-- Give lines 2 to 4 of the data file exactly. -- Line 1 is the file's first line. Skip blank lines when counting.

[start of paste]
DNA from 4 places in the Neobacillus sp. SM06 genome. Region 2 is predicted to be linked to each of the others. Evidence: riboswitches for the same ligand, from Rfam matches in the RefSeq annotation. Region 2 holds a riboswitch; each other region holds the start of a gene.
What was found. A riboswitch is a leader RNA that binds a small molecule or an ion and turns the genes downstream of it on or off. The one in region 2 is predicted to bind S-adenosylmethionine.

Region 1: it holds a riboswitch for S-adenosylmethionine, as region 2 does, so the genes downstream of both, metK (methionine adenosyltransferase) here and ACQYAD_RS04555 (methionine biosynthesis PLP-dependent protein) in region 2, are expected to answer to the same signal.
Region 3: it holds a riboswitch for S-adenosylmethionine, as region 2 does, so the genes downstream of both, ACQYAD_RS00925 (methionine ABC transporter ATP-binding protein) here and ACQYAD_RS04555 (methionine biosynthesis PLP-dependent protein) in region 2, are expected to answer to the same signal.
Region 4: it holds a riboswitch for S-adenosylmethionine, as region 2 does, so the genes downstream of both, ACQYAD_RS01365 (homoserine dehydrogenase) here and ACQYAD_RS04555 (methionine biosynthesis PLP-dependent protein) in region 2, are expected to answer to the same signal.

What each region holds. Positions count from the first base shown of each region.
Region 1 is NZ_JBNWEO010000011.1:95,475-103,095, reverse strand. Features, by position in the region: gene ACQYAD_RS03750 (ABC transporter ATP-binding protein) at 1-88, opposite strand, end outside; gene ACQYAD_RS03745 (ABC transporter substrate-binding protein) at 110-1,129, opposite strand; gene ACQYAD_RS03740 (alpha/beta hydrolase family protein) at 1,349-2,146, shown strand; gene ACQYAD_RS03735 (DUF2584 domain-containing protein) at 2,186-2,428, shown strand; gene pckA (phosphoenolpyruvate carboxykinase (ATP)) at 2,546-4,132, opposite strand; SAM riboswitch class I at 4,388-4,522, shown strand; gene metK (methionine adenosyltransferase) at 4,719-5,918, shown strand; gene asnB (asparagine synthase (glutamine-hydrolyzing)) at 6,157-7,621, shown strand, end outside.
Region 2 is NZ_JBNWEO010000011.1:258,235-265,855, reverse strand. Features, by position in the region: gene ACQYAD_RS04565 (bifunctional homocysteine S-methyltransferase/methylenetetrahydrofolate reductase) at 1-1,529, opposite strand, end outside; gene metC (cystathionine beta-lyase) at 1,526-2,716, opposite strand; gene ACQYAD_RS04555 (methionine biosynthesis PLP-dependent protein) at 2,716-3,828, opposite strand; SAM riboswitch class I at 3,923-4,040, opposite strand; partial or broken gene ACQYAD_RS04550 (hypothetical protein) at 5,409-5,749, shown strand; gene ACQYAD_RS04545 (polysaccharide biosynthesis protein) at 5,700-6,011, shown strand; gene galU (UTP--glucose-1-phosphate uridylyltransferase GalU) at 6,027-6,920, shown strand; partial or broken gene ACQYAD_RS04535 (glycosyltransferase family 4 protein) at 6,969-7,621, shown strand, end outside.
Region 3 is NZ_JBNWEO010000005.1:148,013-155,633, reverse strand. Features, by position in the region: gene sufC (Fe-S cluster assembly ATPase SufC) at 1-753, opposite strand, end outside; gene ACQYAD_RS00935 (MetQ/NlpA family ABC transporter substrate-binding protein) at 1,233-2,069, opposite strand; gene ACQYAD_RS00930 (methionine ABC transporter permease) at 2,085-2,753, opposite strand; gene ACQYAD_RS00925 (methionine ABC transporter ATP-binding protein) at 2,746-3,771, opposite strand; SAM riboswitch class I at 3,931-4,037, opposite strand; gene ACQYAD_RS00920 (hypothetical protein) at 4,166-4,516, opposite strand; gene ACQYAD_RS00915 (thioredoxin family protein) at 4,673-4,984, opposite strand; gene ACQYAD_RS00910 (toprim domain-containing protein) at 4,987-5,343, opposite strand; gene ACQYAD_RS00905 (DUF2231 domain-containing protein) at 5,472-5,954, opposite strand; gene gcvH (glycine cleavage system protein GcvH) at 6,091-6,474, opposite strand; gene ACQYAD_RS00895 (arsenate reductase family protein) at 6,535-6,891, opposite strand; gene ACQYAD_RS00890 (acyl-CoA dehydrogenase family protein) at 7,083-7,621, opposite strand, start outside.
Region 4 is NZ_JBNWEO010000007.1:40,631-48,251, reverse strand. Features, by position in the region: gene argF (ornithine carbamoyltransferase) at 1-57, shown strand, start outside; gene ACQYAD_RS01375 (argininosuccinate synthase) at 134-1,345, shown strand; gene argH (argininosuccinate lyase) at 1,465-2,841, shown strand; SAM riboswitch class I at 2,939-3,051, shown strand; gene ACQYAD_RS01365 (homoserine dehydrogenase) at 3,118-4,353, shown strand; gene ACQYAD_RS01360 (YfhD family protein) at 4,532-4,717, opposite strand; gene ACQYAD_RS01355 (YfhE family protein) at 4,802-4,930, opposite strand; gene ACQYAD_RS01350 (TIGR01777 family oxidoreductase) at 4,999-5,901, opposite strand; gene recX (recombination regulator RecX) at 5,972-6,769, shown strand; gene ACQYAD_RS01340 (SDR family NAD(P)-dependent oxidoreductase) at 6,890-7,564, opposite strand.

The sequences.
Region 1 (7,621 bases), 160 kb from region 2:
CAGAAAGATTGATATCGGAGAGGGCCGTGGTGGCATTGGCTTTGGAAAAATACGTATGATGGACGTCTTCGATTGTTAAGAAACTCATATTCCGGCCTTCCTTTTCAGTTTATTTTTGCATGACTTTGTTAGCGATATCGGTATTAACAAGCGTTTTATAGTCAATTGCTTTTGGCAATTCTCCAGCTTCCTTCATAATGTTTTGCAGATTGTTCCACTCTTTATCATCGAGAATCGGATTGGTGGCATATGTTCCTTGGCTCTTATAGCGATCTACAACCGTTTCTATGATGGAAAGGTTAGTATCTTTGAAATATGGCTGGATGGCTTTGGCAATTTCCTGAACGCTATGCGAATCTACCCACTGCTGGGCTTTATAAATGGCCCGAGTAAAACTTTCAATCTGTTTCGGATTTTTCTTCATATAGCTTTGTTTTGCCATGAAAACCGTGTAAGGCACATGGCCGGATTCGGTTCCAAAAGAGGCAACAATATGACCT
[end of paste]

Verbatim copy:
What was found. A riboswitch is a leader RNA that binds a small molecule or an ion and turns the genes downstream of it on or off. The one in region 2 is predicted to bind S-adenosylmethionine.

Region 1: it holds a riboswitch for S-adenosylmethionine, as region 2 does, so the genes downstream of both, metK (methionine adenosyltransferase) here and ACQYAD_RS04555 (methionine biosynthesis PLP-dependent protein) in region 2, are expected to answer to the same signal.
Region 3: it holds a riboswitch for S-adenosylmethionine, as region 2 does, so the genes downstream of both, ACQYAD_RS00925 (methionine ABC transporter ATP-binding protein) here and ACQYAD_RS04555 (methionine biosynthesis PLP-dependent protein) in region 2, are expected to answer to the same signal.